Area Man (Kinda) Figures out How to Use CPack

Lately I have been working on a C++11 project that uses CMake. I find CMake to be approachable, useful, and sometimes somewhat weird. But it gets the job done.

I suppose I should document what I have managed to learn so far (which is: just enough to be useful), and I will do that in due time, in a regularly scheduled future weblog update (haha).

For now here are some notes about a thing I struggled with, for longer than I should have: making an RPM package from ye olde CMake project.

CMake ships with a companion program, CPack, which makes creating binary packages easy. All you need is a line like this in your top-level CMakeLists.txt:


Our project generates the good ole Unix Makefiles, so I should have been able to do just run some commands and get on with my day:

$ cmake $SOURCEDIR
$ make package # or just run 'cpack'

As we know nothing in computering land works that way.

With the basic configuration, the above produced three packages: a self-extracting shell script, a tar.gz package, and a Unix compressed .Z package. But here’s a problem:

$ ls -l project-0.1.1-Linux.*
-rwxrwxrwx 1 sajith sajith 3818 Sep  8 10:35
-rw-rw-r-- 1 sajith sajith   29 Sep  8 10:35 project-0.1.1-Linux.tar.gz
-rw-rw-r-- 1 sajith sajith   54 Sep  8 10:35 project-0.1.1-Linux.tar.Z

They are all empty! Also I still do not have that RPM package I needed. So I set the CPACK_GENERATOR variable before the include(CPack) line:


In order to have the intended artifacts (binaries, documentation, etc) inside the archives, I also needed some install lines in the appropriate CMakeLists.txt files. (We have not been “make install”-ing our project, so we had omitted the install lines. CMake-built binary packages get their contents from the install step, and it took a bit of figuring out.)

install(TARGETS binary DESTINATION bin)
install(DIRECTORY project-config-files DESTINATION etc)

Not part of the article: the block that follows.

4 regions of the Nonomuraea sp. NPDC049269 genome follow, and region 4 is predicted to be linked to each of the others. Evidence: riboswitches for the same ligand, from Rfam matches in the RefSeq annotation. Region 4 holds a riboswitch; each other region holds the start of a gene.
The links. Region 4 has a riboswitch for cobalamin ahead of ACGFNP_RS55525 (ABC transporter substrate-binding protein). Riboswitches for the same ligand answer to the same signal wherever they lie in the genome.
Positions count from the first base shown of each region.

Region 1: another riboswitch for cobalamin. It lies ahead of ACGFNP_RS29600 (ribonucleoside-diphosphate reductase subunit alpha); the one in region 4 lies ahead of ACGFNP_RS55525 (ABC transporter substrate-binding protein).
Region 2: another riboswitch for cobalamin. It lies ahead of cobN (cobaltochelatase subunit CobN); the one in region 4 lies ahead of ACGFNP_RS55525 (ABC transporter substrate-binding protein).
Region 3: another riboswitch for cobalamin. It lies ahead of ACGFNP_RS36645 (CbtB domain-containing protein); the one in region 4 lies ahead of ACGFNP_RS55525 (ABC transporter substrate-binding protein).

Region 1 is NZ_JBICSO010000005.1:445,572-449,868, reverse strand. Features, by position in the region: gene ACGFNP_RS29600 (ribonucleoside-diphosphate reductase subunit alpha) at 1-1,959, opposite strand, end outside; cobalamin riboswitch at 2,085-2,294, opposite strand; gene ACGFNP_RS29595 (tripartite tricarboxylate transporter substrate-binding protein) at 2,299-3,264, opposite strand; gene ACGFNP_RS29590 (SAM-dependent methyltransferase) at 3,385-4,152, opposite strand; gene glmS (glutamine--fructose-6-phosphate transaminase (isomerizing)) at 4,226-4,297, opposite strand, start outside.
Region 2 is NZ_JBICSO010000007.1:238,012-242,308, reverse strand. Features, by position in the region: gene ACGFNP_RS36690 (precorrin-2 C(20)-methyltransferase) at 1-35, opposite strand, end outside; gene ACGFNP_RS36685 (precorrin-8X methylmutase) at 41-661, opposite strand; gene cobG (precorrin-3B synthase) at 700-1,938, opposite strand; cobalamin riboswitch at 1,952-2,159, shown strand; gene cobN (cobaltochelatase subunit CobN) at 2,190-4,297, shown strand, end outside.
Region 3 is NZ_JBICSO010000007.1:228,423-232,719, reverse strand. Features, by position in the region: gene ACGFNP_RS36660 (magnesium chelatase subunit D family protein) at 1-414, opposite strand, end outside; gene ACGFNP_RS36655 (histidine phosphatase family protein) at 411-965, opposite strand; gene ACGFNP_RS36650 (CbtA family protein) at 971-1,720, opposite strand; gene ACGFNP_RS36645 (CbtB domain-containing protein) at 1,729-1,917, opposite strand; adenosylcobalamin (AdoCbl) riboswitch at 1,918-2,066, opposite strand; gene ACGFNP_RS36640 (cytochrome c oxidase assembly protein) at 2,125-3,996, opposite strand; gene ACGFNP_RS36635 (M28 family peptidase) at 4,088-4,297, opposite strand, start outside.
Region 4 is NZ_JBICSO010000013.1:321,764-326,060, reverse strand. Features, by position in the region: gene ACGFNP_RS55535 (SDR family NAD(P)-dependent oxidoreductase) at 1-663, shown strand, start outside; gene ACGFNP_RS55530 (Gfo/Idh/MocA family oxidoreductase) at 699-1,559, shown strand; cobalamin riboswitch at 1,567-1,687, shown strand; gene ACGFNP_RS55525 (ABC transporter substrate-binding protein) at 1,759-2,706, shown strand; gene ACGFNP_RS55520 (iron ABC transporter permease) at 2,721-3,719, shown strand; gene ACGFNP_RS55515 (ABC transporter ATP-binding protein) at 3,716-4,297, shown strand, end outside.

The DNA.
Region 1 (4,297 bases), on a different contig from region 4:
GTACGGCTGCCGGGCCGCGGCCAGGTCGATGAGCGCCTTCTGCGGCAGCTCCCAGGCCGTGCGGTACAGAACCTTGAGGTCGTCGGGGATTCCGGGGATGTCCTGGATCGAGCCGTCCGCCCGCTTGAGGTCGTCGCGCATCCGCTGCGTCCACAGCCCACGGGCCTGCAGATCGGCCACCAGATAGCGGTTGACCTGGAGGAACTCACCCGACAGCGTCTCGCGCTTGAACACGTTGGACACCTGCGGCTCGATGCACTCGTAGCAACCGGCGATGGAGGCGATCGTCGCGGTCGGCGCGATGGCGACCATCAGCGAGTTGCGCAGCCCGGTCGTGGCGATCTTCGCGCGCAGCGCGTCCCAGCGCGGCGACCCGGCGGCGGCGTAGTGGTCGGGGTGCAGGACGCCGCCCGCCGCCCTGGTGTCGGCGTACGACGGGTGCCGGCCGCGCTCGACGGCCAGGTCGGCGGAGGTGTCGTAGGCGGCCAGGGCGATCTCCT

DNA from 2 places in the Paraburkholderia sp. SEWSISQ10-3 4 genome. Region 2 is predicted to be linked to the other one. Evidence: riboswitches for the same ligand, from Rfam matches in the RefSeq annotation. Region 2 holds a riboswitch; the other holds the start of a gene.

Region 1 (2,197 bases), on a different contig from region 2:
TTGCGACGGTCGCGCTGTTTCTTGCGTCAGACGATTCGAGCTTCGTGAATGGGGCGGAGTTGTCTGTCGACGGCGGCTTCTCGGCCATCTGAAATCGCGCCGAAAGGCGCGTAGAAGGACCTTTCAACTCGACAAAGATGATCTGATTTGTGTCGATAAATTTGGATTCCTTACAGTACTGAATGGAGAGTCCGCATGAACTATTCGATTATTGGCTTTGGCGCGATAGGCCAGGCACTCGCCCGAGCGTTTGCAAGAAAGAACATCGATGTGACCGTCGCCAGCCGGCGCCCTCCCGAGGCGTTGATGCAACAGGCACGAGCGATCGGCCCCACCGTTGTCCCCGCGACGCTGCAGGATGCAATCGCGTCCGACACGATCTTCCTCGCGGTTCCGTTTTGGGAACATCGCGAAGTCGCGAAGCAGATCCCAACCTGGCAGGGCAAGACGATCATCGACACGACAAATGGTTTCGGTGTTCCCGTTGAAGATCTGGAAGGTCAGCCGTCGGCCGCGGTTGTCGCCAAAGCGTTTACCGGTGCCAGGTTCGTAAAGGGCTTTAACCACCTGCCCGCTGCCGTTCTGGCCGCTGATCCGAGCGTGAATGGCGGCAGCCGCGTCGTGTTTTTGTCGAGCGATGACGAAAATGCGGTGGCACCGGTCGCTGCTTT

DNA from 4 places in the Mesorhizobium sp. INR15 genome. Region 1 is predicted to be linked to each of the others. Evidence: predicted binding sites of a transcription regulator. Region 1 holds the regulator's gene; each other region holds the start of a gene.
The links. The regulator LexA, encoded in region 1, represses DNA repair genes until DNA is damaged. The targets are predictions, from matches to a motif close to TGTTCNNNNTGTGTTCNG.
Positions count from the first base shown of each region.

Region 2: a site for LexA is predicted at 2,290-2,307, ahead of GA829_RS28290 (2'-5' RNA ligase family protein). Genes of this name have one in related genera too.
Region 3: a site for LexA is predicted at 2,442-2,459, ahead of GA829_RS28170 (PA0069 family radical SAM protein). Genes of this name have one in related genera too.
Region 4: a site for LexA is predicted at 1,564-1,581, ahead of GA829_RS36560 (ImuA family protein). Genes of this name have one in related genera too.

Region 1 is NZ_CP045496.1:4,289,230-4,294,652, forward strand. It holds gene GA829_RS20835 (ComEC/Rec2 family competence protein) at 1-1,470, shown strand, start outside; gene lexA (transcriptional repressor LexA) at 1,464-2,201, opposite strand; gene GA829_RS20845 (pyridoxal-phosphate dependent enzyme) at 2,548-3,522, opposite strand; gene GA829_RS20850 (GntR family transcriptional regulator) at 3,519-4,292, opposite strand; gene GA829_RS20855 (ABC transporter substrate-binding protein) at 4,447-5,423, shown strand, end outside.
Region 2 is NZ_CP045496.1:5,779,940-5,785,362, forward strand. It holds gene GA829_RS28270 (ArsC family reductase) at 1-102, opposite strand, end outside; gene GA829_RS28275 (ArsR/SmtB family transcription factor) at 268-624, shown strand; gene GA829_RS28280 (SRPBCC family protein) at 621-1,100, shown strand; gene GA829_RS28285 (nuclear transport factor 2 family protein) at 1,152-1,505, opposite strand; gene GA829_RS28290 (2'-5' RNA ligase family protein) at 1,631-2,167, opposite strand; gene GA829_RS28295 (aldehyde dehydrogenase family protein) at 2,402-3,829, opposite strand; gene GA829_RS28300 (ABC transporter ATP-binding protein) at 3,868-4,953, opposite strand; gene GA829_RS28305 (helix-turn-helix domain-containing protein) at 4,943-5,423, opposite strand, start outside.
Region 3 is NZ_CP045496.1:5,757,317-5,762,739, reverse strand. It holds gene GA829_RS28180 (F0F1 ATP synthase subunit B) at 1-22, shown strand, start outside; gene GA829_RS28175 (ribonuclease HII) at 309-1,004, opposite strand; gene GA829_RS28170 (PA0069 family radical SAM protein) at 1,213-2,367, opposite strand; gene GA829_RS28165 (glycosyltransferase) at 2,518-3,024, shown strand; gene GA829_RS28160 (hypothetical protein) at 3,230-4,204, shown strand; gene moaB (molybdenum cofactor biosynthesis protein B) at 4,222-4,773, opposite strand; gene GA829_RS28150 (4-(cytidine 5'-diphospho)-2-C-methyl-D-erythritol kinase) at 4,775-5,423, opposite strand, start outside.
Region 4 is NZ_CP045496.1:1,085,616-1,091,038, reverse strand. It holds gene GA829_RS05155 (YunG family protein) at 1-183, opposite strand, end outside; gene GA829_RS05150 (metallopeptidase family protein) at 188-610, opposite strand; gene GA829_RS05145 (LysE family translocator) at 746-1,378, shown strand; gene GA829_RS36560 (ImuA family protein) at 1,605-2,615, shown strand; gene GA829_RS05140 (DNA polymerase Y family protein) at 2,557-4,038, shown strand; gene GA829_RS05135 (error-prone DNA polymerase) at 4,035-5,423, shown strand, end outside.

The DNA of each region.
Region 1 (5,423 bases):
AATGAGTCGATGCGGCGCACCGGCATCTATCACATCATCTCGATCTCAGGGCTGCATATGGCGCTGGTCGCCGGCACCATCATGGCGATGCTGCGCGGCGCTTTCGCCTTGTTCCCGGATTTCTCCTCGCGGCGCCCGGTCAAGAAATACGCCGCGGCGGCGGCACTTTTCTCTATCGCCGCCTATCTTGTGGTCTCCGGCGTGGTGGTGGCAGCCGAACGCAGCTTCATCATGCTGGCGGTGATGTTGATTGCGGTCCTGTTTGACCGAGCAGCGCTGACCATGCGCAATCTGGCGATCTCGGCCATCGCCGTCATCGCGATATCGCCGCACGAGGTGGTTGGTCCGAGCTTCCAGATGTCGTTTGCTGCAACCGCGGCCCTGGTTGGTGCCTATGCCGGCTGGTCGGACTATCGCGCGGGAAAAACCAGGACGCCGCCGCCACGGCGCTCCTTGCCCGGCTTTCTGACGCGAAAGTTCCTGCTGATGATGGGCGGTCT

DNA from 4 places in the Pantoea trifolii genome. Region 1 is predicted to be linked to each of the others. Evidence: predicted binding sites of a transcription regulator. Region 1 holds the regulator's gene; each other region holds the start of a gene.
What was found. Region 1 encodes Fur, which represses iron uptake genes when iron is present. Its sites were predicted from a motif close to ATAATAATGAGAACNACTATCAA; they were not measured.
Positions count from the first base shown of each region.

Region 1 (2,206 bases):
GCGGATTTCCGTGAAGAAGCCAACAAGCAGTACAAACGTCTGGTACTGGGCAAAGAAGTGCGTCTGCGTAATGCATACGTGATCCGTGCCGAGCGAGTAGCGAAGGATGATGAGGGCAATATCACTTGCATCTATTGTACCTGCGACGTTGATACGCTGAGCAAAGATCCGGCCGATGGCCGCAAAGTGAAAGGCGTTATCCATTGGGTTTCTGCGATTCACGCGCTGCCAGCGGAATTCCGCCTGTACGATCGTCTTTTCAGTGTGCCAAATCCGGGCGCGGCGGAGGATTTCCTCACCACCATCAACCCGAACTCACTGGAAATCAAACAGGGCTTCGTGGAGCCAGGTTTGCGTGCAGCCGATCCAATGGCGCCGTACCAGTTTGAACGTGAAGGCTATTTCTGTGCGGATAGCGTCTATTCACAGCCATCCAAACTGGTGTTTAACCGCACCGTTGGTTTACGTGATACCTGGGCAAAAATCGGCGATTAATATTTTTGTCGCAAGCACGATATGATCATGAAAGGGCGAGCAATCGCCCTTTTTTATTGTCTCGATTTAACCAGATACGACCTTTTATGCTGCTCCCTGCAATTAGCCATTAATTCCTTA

install(FILES README.txt DESTINATION share/doc/project)

With that, I have a basic RPM file. For further customization, there are a bunch of extra variables that we can set:


set(CPACK_PACKAGE_NAME                 "usual-widgets")
set(CPACK_PACKAGE_DESCRIPTION_SUMMARY  "Some usual widgets for day-to-day use")
set(CPACK_PACKAGE_VENDOR               "Usual Business Corp")
set(CPACK_PACKAGE_CONTACT              "Your Humble Packager <>")


set(CPACK_RPM_PACKAGE_GROUP    "Applications/Internet")

We can also instruct CPack to generate additional kinds of packages:


And there are more knobs to turn:


Another thing I figured out is that I can set CMAKE_INSTALL_PREFIX to somewhere other than the default /usr/, when running cmake:

$ cmake -DCMAKE_INSTALL_PREFIX=/opt/UsualBusinessCorp/ $SOURCEDIR

I still do not know how to sign the packages, etc., but then again, this is just enough to be useful, and that is all I need.

Extra: verbose output

What if I need a little more verbose output from CPack?


Extra: the dreaded comma

Here’s a frustrating but really silly thing I dealt with: I inserted an extra comma in one of the set() directives by mistake, and then spent an inordinate amount of time figuring out why things weren’t working the way I thought they should be working.

CMake silently ignores the directive when you do set(VAR, VAL): it has to be set(VAR VAL) or CMake will do its thing and not the thing you’re asking it to do. You do not want this to happen.

(Posted on September 8, 2017.)